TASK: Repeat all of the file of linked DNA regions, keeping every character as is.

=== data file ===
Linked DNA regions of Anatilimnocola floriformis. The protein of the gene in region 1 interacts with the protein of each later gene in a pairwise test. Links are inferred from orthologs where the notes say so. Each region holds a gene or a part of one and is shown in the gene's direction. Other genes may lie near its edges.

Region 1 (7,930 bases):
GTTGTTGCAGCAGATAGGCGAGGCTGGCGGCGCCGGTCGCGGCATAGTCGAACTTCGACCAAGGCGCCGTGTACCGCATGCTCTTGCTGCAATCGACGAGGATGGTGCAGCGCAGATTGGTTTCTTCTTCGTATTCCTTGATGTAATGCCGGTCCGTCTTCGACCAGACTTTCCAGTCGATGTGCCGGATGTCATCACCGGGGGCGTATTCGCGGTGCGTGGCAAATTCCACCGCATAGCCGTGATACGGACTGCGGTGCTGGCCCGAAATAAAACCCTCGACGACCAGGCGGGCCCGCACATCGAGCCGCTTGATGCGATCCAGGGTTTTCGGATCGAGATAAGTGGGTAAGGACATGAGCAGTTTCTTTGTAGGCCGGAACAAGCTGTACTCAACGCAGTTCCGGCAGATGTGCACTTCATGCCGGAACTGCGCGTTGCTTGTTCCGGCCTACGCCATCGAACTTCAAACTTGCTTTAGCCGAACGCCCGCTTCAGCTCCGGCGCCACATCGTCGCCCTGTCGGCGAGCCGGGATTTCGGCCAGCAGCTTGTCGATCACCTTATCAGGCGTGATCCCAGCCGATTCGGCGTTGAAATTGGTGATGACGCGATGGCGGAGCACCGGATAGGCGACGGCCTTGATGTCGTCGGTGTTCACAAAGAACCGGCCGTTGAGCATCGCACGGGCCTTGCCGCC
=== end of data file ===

Linked DNA regions of Anatilimnocola floriformis. The protein of the gene in region 1 interacts with the protein of each later gene in a pairwise test. Links are inferred from orthologs where the notes say so. Each region holds a gene or a part of one and is shown in the gene's direction. Other genes may lie near its edges.

Region 1 (7,930 bases):
GTTGTTGCAGCAGATAGGCGAGGCTGGCGGCGCCGGTCGCGGCATAGTCGAACTTCGACCAAGGCGCCGTGTACCGCATGCTCTTGCTGCAATCGACGAGGATGGTGCAGCGCAGATTGGTTTCTTCTTCGTATTCCTTGATGTAATGCCGGTCCGTCTTCGACCAGACTTTCCAGTCGATGTGCCGGATGTCATCACCGGGGGCGTATTCGCGGTGCGTGGCAAATTCCACCGCATAGCCGTGATACGGACTGCGGTGCTGGCCCGAAATAAAACCCTCGACGACCAGGCGGGCCCGCACATCGAGCCGCTTGATGCGATCCAGGGTTTTCGGATCGAGATAAGTGGGTAAGGACATGAGCAGTTTCTTTGTAGGCCGGAACAAGCTGTACTCAACGCAGTTCCGGCAGATGTGCACTTCATGCCGGAACTGCGCGTTGCTTGTTCCGGCCTACGCCATCGAACTTCAAACTTGCTTTAGCCGAACGCCCGCTTCAGCTCCGGCGCCACATCGTCGCCCTGTCGGCGAGCCGGGATTTCGGCCAGCAGCTTGTCGATCACCTTATCAGGCGTGATCCCAGCCGATTCGGCGTTGAAATTGGTGATGACGCGATGGCGGAGCACCGGATAGGCGACGGCCTTGATGTCGTCGGTGTTCACAAAGAACCGGCCGTTGAGCATCGCACGGGCCTTGCCGCC